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Working Paper 149 - Accounting for Poverty in Africa: Illustration with Survey Data from Nigeria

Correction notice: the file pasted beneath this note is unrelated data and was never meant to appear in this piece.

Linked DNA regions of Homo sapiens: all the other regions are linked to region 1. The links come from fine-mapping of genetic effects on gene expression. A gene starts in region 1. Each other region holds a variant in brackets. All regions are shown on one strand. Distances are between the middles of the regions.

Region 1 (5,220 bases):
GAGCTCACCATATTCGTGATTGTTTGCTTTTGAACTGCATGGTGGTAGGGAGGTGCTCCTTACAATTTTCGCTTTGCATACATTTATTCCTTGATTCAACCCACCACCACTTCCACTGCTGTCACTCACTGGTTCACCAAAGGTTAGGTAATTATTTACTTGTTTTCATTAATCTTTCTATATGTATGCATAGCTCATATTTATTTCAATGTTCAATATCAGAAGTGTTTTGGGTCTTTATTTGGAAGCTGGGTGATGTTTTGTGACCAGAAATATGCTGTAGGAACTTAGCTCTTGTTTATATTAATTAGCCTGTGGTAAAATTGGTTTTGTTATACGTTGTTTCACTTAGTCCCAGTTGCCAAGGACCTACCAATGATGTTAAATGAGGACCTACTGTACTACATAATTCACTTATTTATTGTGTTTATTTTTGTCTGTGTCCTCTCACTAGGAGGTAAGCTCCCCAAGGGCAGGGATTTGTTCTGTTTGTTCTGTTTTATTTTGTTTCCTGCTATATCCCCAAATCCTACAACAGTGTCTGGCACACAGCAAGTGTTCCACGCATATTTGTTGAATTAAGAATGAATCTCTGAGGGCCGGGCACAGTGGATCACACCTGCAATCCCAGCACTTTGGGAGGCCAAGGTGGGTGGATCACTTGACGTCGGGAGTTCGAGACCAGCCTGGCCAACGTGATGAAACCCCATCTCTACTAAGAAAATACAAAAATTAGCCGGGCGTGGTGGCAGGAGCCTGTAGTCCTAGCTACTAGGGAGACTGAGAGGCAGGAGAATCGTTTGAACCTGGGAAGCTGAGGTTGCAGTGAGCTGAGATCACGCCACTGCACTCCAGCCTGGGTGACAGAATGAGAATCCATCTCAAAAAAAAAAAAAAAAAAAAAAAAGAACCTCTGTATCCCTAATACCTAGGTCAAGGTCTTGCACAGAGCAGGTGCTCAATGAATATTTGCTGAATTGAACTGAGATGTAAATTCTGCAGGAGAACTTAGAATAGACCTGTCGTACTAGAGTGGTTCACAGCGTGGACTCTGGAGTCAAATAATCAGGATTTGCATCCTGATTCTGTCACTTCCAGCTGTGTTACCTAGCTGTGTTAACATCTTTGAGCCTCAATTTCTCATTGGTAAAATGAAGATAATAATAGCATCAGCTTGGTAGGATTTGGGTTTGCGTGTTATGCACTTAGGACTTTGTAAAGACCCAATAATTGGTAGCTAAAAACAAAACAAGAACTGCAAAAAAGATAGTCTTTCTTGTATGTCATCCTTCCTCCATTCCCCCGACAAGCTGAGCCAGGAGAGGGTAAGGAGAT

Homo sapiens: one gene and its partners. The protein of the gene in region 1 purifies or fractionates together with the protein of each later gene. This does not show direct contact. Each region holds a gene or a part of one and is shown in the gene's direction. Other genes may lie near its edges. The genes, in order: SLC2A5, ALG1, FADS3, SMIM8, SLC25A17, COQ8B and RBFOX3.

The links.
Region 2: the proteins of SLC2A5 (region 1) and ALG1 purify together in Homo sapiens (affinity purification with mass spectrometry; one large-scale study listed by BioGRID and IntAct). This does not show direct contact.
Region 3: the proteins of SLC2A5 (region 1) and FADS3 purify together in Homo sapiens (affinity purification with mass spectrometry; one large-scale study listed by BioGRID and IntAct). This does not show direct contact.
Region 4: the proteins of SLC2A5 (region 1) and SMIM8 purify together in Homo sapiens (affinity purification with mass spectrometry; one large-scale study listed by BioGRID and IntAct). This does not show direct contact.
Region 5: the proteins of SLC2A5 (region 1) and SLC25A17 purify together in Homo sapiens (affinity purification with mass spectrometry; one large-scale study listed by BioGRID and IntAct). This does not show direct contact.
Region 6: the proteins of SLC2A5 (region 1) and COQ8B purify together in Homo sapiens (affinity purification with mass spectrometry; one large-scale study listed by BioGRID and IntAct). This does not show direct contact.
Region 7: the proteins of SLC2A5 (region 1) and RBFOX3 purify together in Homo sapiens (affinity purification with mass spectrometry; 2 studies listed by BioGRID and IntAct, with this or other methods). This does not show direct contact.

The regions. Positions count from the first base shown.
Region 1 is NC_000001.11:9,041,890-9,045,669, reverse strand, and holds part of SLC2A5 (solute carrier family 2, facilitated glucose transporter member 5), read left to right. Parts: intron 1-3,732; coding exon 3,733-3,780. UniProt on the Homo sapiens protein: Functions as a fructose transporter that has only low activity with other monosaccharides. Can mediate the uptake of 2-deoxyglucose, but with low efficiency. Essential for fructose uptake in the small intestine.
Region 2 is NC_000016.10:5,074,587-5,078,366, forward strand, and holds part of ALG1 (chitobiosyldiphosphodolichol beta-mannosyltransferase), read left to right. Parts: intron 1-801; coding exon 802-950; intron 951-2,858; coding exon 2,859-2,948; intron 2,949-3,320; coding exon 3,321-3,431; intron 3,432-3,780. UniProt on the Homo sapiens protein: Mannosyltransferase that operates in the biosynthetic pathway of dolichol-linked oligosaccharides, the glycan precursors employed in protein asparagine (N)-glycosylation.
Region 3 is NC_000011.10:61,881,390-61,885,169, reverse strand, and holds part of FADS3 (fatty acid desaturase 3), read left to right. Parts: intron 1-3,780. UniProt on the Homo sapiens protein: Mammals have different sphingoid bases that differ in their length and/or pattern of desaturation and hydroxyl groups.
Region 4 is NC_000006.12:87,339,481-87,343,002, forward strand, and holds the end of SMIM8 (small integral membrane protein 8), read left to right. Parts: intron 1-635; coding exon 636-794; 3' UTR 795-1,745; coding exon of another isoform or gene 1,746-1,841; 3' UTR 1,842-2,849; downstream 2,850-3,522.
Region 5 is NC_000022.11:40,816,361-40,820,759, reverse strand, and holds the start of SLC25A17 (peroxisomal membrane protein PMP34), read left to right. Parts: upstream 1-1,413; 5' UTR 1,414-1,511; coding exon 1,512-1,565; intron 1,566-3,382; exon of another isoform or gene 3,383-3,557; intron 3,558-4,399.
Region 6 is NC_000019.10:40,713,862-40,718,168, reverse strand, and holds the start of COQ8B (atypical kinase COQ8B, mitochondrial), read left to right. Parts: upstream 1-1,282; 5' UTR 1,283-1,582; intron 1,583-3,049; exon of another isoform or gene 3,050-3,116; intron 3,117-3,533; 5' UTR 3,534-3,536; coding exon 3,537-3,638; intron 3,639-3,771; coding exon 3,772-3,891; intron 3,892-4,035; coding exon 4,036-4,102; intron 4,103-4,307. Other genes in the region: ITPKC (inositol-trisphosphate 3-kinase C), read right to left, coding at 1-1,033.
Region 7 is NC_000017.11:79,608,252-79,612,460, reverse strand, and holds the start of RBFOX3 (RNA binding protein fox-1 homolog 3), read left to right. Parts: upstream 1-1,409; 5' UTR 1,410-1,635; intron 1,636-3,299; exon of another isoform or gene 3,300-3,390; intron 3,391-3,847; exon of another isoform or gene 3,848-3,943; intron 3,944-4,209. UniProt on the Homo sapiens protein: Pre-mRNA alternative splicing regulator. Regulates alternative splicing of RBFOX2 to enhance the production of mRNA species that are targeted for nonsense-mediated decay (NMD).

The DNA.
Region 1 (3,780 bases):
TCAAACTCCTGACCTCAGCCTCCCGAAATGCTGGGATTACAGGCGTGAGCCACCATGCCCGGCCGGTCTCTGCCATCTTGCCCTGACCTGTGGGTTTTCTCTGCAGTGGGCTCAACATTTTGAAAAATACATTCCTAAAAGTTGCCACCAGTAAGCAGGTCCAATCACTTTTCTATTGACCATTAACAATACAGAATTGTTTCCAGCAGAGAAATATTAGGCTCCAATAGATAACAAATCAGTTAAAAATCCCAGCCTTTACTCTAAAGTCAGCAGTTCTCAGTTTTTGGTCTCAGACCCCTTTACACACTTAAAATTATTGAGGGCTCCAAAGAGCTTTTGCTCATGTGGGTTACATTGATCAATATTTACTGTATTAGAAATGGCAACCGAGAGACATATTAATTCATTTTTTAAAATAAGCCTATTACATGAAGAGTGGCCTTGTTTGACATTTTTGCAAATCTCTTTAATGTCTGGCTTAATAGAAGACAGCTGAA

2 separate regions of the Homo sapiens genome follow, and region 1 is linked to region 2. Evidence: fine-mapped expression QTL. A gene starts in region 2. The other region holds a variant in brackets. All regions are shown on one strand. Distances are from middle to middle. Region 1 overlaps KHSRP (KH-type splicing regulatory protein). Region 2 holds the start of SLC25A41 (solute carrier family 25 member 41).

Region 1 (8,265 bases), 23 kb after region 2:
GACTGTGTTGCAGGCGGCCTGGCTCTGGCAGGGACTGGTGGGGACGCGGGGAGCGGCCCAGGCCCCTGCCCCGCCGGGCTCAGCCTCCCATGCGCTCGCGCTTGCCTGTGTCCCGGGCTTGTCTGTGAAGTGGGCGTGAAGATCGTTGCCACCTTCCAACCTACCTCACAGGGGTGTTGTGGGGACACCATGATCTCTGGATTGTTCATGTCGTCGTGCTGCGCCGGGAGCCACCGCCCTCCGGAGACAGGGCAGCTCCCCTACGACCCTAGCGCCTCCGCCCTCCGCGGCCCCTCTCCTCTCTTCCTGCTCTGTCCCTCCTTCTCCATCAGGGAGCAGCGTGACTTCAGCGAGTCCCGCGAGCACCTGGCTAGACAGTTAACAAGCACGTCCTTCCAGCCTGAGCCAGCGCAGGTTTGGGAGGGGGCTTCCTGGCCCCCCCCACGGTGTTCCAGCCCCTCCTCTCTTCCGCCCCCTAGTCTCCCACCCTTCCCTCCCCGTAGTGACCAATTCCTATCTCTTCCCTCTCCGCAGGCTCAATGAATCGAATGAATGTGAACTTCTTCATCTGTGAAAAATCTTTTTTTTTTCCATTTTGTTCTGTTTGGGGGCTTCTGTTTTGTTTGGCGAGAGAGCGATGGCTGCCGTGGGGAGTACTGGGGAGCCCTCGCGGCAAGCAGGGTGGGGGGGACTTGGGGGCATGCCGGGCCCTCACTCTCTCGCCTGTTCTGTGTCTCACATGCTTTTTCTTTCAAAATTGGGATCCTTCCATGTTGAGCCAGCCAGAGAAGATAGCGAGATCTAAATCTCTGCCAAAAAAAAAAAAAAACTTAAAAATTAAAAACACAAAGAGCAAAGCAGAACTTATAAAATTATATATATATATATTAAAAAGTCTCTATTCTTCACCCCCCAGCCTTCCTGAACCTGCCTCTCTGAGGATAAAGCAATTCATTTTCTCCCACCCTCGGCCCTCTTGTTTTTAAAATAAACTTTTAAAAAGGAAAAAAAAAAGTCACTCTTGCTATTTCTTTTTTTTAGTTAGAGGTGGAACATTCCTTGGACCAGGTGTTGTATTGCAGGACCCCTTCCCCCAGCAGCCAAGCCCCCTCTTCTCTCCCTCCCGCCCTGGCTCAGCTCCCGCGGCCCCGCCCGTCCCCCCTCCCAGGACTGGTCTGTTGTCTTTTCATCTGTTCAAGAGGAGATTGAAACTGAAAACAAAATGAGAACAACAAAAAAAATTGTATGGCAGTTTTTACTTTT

One of the targets for reducing extreme poverty in Africa involves halving the proportion of people living in absolute poverty from 48 percent in 1990 to 24 percent by 2015. Available data so far indicate that it is only the North African countries of Algeria, Egypt, Libya, Morocco and Tunisia as well as Mauritius that have already met this target. Available data indicate, for example, that in Sub-Saharan Africa, the $1.25 a day poverty rate has shown no sustained decline over the whole period since 1981, starting and ending at roughly 50 percent at 2008 purchasing power parity (PPP) – the highest in the world (Figure 1). Indeed, in absolute terms, the number of poor people nearly doubled from 205 million in 1981 to 386 million in 2008 (Figure 2). If current trend continues, the proportion of people living in extreme poverty in Africa as a whole would be about 39 percent by 2015 – far greater than the targeted 24 percent.